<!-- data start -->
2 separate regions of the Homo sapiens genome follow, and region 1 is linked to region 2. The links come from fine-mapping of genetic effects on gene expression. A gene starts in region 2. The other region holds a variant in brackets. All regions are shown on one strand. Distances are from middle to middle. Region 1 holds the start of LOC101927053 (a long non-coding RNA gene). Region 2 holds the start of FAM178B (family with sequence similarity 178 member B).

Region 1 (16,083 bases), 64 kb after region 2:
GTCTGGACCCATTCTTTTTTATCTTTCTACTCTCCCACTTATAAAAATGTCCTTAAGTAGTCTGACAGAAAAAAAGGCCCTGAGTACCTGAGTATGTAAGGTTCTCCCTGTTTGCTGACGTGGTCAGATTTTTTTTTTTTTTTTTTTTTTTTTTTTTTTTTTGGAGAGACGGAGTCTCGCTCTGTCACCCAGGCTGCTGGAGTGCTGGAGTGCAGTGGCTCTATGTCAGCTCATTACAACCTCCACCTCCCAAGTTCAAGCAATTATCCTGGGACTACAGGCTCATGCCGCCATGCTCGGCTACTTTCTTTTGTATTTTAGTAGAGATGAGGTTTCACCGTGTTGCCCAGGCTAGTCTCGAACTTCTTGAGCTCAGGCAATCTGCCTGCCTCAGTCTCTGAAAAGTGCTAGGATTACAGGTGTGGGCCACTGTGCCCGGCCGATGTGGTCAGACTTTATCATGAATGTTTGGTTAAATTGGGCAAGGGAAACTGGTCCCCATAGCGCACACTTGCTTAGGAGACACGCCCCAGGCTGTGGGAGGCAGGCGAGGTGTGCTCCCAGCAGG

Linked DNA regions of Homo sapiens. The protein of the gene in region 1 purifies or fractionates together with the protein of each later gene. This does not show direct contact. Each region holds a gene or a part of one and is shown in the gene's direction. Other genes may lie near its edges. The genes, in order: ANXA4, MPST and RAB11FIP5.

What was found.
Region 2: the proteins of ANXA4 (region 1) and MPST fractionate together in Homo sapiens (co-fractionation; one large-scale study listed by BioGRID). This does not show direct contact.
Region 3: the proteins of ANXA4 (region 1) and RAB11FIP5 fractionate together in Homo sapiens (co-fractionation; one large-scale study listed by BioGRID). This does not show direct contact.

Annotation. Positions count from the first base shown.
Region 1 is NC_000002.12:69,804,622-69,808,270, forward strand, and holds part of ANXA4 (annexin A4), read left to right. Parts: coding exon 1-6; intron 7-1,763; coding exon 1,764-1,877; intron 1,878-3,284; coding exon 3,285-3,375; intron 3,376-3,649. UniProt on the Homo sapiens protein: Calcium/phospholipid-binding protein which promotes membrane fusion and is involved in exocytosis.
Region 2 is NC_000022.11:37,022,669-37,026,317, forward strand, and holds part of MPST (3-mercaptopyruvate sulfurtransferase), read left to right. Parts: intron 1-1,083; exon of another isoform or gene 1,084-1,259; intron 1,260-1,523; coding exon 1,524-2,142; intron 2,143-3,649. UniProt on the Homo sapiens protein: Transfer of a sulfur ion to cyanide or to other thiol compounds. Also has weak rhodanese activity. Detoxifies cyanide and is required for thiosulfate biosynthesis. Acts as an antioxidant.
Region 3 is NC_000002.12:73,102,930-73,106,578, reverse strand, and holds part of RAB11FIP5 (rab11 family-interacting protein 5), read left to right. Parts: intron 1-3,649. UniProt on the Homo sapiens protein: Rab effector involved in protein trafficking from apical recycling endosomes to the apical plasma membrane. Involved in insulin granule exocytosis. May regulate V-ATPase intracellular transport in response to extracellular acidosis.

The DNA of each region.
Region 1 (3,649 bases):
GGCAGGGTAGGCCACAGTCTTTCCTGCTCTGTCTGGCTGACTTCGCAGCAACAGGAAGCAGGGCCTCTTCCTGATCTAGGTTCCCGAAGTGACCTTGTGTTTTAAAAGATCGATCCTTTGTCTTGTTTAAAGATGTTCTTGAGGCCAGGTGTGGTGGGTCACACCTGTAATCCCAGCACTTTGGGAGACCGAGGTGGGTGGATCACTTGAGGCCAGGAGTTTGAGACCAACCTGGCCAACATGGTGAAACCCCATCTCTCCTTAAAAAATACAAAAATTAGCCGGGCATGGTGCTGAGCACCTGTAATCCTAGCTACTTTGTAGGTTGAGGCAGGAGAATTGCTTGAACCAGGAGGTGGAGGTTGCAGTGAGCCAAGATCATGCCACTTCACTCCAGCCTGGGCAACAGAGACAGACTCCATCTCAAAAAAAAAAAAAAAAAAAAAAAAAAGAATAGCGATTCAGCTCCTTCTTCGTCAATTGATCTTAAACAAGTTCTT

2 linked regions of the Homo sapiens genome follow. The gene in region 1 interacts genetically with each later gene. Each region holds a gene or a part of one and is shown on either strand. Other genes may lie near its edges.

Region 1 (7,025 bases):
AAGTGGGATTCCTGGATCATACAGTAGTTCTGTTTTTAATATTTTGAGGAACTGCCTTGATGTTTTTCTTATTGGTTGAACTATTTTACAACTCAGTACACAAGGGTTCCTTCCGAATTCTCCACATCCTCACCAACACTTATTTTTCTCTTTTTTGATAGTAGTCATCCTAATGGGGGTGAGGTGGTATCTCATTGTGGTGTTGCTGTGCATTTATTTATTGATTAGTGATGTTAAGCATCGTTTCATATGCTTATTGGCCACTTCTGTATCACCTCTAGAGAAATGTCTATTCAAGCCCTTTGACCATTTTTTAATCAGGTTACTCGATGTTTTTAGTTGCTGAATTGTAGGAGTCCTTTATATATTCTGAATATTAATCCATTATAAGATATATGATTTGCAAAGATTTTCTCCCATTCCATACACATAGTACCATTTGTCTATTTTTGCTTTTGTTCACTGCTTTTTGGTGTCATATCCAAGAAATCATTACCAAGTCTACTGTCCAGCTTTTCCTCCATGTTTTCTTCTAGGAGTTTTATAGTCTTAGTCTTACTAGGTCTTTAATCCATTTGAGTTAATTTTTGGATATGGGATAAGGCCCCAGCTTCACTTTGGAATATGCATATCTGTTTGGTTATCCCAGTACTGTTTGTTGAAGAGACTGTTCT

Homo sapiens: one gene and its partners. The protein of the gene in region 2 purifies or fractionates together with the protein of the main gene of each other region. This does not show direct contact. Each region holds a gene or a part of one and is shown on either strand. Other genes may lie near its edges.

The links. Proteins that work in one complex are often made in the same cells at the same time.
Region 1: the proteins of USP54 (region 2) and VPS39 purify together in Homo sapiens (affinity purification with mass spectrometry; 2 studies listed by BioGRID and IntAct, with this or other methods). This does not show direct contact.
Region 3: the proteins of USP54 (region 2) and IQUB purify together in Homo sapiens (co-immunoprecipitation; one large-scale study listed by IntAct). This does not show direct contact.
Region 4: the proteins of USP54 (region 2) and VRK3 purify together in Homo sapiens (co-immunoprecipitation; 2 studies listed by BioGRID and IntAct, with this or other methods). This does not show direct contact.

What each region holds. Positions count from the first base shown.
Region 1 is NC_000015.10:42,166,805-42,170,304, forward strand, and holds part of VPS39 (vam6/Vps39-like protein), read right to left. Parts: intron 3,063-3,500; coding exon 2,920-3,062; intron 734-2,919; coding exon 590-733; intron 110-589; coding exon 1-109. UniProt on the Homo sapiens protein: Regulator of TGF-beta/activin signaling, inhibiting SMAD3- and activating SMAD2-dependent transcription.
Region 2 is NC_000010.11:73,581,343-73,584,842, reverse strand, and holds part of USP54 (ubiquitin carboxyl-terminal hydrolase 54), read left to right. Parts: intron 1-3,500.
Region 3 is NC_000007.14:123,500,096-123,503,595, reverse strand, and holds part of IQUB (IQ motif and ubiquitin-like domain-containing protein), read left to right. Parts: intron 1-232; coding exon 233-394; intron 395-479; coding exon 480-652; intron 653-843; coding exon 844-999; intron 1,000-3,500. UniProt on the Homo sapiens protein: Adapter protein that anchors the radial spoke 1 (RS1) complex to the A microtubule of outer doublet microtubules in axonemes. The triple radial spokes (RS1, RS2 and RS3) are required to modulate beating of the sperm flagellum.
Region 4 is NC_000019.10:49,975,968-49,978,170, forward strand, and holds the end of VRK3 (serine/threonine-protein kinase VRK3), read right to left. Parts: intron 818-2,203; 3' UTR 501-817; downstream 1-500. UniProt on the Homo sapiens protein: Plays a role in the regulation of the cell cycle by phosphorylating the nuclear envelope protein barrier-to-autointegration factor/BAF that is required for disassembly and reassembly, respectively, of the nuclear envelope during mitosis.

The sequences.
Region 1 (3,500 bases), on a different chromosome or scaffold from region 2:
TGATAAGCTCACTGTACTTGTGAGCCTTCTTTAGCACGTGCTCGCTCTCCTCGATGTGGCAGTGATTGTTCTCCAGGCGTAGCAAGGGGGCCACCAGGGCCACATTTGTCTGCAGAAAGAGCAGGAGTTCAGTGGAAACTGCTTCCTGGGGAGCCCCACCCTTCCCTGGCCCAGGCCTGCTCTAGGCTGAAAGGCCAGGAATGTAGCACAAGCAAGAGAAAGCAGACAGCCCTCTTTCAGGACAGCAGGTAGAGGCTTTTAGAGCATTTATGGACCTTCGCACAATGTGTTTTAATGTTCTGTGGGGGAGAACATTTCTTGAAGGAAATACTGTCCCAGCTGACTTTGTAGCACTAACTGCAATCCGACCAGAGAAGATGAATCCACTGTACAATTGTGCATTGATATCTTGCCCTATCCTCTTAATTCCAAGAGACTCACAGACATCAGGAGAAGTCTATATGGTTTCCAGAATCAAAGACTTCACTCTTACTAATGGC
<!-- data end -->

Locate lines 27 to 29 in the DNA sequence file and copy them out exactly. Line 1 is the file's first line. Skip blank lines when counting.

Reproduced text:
Region 4 is NC_000019.10:49,975,968-49,978,170, forward strand, and holds the end of VRK3 (serine/threonine-protein kinase VRK3), read right to left. Parts: intron 818-2,203; 3' UTR 501-817; downstream 1-500. UniProt on the Homo sapiens protein: Plays a role in the regulation of the cell cycle by phosphorylating the nuclear envelope protein barrier-to-autointegration factor/BAF that is required for disassembly and reassembly, respectively, of the nuclear envelope during mitosis.

The sequences.
Region 1 (3,500 bases), on a different chromosome or scaffold from region 2: